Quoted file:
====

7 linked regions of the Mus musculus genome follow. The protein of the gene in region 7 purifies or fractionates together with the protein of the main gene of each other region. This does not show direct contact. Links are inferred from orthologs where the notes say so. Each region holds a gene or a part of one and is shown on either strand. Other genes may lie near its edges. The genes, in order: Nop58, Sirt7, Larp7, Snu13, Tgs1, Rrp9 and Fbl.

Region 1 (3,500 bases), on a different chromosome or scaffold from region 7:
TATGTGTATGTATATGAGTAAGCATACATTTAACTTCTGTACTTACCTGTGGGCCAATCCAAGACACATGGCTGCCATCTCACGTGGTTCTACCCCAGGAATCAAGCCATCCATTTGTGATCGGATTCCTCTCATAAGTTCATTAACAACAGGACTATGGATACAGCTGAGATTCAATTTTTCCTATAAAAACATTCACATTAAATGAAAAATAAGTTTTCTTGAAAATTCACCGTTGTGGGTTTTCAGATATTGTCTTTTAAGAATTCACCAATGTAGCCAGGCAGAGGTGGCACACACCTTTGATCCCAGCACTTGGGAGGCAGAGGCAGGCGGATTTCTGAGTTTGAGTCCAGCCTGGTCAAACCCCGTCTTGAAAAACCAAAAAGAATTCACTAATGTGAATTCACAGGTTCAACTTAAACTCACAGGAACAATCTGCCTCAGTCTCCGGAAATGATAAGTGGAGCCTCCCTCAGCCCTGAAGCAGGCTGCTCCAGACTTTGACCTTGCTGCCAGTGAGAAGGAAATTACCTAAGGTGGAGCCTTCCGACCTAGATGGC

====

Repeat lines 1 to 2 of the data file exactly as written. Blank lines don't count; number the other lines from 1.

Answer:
7 linked regions of the Mus musculus genome follow. The protein of the gene in region 7 purifies or fractionates together with the protein of the main gene of each other region. This does not show direct contact. Links are inferred from orthologs where the notes say so. Each region holds a gene or a part of one and is shown on either strand. Other genes may lie near its edges. The genes, in order: Nop58, Sirt7, Larp7, Snu13, Tgs1, Rrp9 and Fbl.

Region 1 (3,500 bases), on a different chromosome or scaffold from region 7: